I have always had an appreciation of our Armed Forces, but it wasn’t until my oldest son took his own oath of enlistment that I adopted a different perspective of the military.
In my younger years — and up until the past few months – I may not have been as knowledgeable about our military, but my reverence was always there. Still, the appreciation I feel has grown tremendously. You may be wondering, why the change? Simply put, I, too, now get to call myself a part of this great, big military family with my new role as a Blue Star mom.
Last fall, my son raised his right hand to join the Massachusetts National Guard. When Zachary shared his interest in becoming a soldier, we were not too surprised. It wasn’t until he began meeting regularly with a recruiter that things started to become serious.
As proud as we were at the beginning of this journey, there has been a learning curve for us in learning how to best support his commitment. Along with supporting him, there was a need for me to gain a stronger grasp of his new experience. As I yearn for more insight about his choice, my spare time consists of reading, researching and writing. I tap the keys on my trusty keyboard and an assortment of thoughts, feelings and emotions emerge as a proud, new military mother seeking to connect with an audience who relates and appreciates.
Since our son has been away at basic training, my appreciation for things big and little have so much more meaning and value, like the American flag proudly hanging near the front of our home. The red, white and blue has taken on a completely new meaning for our family.
I began forming appreciations when I was young. My parents taught me about practicing gratitude and lending a helping hand to those in need. I grew up knowing that soldiers had important roles and responsibilities to protect our nation and other countries aboard. We learned about Veterans Day at home and at school. My family attended parades, at school we held moments of silence for fallen soldiers, and our community paid tribute to all who served.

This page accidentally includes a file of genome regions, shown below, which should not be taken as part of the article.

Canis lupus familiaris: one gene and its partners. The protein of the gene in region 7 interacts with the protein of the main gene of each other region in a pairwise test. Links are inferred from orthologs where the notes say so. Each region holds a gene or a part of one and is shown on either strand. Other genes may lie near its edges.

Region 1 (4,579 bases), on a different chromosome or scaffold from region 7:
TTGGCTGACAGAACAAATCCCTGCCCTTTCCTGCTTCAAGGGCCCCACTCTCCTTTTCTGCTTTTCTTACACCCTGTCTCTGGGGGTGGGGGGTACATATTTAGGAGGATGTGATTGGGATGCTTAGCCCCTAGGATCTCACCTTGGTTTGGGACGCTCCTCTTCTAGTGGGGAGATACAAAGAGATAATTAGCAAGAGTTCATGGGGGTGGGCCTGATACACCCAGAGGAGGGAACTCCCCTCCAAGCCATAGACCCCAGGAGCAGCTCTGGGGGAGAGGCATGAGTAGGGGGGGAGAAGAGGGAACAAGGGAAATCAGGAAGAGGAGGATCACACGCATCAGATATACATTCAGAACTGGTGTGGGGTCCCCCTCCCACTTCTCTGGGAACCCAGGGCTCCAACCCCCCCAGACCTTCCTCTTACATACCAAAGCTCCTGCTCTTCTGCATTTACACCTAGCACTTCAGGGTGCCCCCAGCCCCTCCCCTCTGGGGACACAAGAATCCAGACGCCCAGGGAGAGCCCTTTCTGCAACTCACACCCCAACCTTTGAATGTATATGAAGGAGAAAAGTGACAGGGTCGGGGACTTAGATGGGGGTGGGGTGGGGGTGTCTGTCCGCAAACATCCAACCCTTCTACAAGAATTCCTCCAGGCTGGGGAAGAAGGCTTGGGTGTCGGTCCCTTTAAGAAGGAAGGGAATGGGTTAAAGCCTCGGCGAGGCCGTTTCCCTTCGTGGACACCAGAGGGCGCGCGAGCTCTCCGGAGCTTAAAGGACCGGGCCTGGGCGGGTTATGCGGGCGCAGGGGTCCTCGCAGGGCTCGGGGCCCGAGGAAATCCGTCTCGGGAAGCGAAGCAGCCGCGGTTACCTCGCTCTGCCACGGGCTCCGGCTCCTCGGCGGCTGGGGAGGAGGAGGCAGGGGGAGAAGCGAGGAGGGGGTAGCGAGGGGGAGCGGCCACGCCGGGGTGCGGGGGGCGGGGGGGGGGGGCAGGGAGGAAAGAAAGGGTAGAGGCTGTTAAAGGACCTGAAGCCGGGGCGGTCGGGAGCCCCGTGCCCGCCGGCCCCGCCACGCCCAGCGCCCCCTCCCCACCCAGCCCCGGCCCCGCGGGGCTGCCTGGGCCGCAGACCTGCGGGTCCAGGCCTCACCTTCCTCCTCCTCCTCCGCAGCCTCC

A generational connection to military service
As a young adult, I recall hearing bits and pieces about my father’s involvement in ROTC and as an officer in the Army. Now that my own son is a soldier, I listen much more carefully to what my father recalls about his military experience. Through those conversations I learned that he was a member of the chemical corps, earning rank of Captain.
While we chatted, my mother chimed in to share memories about being a military wife at Fort Detrick, Md., a responsibility that included washing, starching and ironing my father’s military uniform. Besides the role of full-time mother and proud military spouse, she recalls tales of living on base and the friendships she made with other wives. One of the most impressive points about those relationships is that my parents have maintained many of those connections today. It is comforting to me, especially as a new Blue Star mom, that the military family holds such strong bonds.
The time is almost here for Zachary to reunite with our family after completing basic training. I know that in the midst of his transformation, he will have gratitude for the influence my father’s service had on his decision to enlist. And I have begun thinking about what’s next for me in this new role. I plan to continue sharing my thoughts, feelings and appreciations – in person, through writing, a handshake or through volunteering my time with the Veterans Association.
As a mother to a newly-enlisted soldier, my pride is in full force and I appreciate those who share in my journey. I am thankful to family and friends, near and far, who have called to check in on our son and our family’s well-being. I appreciate the letters care packages that have been sent. In his letters to us, he expresses how grateful he is for the support. And most important to me is all of the care, love, and support. It reassures me that there is an enormous team of us who support and appreciate those who served and who are currently serving in the Armed Forces, which I can now boldly say includes my own son.
Thank you, soldiers, past, present and future, for your service.Read comments